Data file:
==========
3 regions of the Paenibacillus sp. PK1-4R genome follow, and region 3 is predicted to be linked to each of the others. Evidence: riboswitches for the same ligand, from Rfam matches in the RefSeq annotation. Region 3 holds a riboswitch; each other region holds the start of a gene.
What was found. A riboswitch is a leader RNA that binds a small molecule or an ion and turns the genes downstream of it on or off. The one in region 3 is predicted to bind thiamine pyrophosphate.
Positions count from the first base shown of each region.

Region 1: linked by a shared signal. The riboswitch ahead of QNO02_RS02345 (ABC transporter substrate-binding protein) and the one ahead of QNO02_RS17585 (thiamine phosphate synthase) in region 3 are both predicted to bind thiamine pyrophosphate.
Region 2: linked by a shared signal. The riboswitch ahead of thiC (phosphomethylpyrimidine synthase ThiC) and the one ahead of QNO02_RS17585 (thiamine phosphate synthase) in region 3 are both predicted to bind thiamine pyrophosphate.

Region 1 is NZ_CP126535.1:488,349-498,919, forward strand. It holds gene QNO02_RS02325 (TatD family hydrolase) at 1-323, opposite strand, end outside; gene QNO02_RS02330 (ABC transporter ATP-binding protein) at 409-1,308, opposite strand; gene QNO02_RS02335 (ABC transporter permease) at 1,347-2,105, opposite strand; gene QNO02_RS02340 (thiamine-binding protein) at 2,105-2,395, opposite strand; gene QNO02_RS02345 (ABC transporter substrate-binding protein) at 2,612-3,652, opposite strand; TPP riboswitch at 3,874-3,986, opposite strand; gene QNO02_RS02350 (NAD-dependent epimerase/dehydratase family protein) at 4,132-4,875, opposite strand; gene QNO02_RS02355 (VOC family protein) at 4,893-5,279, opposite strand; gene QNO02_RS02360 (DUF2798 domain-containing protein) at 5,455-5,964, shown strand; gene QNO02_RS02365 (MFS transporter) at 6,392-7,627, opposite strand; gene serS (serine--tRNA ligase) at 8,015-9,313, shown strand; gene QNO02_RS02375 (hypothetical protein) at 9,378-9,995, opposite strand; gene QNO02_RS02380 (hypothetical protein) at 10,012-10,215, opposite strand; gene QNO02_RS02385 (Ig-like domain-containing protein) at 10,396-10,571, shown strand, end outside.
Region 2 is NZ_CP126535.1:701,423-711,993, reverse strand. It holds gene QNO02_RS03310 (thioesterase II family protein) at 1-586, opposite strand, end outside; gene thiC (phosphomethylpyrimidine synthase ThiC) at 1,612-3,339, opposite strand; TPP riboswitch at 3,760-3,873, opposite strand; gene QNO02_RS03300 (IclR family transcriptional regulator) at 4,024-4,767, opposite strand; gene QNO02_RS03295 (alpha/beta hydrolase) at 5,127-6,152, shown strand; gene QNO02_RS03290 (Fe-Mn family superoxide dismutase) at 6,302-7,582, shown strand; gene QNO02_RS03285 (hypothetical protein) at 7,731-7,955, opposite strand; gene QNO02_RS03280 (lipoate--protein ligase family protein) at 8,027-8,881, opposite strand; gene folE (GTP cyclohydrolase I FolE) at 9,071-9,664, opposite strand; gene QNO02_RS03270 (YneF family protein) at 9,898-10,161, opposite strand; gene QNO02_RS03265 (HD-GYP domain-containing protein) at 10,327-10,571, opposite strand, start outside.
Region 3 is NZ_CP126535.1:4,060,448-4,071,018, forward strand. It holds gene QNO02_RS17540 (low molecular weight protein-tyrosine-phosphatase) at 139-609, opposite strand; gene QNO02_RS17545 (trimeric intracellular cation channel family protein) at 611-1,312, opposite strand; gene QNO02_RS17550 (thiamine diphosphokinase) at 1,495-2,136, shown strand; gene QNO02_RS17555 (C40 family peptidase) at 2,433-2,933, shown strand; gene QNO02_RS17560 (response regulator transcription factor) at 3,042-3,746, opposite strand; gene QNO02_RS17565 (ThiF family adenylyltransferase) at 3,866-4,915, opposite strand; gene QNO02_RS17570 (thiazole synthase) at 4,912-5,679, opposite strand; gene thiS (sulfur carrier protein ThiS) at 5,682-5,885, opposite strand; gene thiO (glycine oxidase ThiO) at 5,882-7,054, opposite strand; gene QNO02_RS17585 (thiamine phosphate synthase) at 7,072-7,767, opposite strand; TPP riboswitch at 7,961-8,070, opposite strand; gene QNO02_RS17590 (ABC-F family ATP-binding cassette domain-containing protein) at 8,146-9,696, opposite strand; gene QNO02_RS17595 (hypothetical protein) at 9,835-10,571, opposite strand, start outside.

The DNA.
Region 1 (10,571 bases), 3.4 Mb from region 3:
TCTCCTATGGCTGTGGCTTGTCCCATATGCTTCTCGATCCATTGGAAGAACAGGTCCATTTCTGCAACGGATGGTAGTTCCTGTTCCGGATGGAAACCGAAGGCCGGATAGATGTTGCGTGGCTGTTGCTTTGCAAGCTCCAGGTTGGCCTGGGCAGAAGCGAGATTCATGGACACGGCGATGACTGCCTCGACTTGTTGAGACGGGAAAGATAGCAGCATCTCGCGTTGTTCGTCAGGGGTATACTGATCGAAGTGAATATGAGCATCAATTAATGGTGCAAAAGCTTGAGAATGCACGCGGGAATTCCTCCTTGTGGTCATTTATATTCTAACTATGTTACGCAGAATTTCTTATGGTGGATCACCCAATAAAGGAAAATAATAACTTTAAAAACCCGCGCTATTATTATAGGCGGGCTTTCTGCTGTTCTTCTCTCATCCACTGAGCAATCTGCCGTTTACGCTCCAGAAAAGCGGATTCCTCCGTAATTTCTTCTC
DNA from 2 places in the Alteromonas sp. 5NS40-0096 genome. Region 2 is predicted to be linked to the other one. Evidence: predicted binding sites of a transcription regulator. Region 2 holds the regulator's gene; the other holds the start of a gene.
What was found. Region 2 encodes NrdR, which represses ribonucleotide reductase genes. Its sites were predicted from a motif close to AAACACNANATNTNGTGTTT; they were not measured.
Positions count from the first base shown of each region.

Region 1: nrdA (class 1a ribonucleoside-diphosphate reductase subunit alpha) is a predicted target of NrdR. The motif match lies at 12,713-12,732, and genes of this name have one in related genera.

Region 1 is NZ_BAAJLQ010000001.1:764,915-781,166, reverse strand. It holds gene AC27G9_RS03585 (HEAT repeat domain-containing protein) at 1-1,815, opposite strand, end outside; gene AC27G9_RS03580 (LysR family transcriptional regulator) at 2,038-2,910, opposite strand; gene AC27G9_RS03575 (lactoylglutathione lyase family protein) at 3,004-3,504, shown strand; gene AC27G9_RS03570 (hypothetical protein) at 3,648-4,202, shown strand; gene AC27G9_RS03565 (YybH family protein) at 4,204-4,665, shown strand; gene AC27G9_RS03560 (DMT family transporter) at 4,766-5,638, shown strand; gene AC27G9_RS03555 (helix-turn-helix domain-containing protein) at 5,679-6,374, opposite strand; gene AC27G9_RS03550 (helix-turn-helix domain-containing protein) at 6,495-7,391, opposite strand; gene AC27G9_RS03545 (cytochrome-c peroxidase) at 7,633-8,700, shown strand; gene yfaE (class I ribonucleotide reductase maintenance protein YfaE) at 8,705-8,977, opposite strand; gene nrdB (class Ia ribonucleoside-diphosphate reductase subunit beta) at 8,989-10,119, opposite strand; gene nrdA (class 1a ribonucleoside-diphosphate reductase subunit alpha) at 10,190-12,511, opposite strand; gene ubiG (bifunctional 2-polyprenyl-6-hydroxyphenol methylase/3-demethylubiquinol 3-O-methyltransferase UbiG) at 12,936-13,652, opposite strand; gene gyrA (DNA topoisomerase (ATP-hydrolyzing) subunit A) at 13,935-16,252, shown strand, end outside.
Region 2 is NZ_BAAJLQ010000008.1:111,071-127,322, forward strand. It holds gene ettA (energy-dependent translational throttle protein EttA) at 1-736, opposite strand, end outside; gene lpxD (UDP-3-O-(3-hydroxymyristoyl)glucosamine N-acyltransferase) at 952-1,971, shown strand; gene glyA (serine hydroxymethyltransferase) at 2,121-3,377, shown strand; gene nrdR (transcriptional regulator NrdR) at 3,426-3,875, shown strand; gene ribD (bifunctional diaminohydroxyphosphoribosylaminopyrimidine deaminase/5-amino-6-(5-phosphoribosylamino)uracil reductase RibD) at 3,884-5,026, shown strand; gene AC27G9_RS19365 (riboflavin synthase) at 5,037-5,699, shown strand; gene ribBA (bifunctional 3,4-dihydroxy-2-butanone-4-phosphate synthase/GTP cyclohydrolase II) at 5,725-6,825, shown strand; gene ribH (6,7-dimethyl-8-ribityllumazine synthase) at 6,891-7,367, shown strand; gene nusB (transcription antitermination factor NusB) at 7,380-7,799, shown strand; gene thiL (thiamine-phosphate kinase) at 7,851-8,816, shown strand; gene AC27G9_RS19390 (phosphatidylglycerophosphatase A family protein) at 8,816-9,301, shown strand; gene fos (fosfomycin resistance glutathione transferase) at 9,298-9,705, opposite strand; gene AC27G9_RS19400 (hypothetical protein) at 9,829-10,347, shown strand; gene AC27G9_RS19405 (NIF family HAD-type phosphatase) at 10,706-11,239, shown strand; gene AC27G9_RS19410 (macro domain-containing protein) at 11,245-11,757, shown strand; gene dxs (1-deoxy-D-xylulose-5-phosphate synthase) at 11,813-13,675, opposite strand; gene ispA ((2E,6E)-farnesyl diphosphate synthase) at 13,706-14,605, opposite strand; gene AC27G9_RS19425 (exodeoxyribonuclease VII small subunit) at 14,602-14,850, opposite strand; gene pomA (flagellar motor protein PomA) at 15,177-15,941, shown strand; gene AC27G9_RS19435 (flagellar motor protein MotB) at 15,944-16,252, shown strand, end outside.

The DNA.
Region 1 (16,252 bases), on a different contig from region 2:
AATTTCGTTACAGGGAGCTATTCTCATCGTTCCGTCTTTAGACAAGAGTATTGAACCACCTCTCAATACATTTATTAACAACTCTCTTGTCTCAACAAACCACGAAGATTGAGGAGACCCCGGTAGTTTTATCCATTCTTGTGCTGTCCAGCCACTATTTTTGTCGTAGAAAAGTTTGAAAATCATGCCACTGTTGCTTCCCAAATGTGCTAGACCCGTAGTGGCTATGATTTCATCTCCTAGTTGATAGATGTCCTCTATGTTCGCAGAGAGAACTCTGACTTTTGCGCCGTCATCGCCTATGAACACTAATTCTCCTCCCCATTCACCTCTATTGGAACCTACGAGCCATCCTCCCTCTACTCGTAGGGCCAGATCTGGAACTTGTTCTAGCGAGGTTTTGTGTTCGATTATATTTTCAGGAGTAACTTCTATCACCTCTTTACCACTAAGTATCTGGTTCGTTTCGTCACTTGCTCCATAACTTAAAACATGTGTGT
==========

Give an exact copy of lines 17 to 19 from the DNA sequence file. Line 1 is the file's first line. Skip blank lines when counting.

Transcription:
Region 2 is NZ_BAAJLQ010000008.1:111,071-127,322, forward strand. It holds gene ettA (energy-dependent translational throttle protein EttA) at 1-736, opposite strand, end outside; gene lpxD (UDP-3-O-(3-hydroxymyristoyl)glucosamine N-acyltransferase) at 952-1,971, shown strand; gene glyA (serine hydroxymethyltransferase) at 2,121-3,377, shown strand; gene nrdR (transcriptional regulator NrdR) at 3,426-3,875, shown strand; gene ribD (bifunctional diaminohydroxyphosphoribosylaminopyrimidine deaminase/5-amino-6-(5-phosphoribosylamino)uracil reductase RibD) at 3,884-5,026, shown strand; gene AC27G9_RS19365 (riboflavin synthase) at 5,037-5,699, shown strand; gene ribBA (bifunctional 3,4-dihydroxy-2-butanone-4-phosphate synthase/GTP cyclohydrolase II) at 5,725-6,825, shown strand; gene ribH (6,7-dimethyl-8-ribityllumazine synthase) at 6,891-7,367, shown strand; gene nusB (transcription antitermination factor NusB) at 7,380-7,799, shown strand; gene thiL (thiamine-phosphate kinase) at 7,851-8,816, shown strand; gene AC27G9_RS19390 (phosphatidylglycerophosphatase A family protein) at 8,816-9,301, shown strand; gene fos (fosfomycin resistance glutathione transferase) at 9,298-9,705, opposite strand; gene AC27G9_RS19400 (hypothetical protein) at 9,829-10,347, shown strand; gene AC27G9_RS19405 (NIF family HAD-type phosphatase) at 10,706-11,239, shown strand; gene AC27G9_RS19410 (macro domain-containing protein) at 11,245-11,757, shown strand; gene dxs (1-deoxy-D-xylulose-5-phosphate synthase) at 11,813-13,675, opposite strand; gene ispA ((2E,6E)-farnesyl diphosphate synthase) at 13,706-14,605, opposite strand; gene AC27G9_RS19425 (exodeoxyribonuclease VII small subunit) at 14,602-14,850, opposite strand; gene pomA (flagellar motor protein PomA) at 15,177-15,941, shown strand; gene AC27G9_RS19435 (flagellar motor protein MotB) at 15,944-16,252, shown strand, end outside.

The DNA.
Region 1 (16,252 bases), on a different contig from region 2: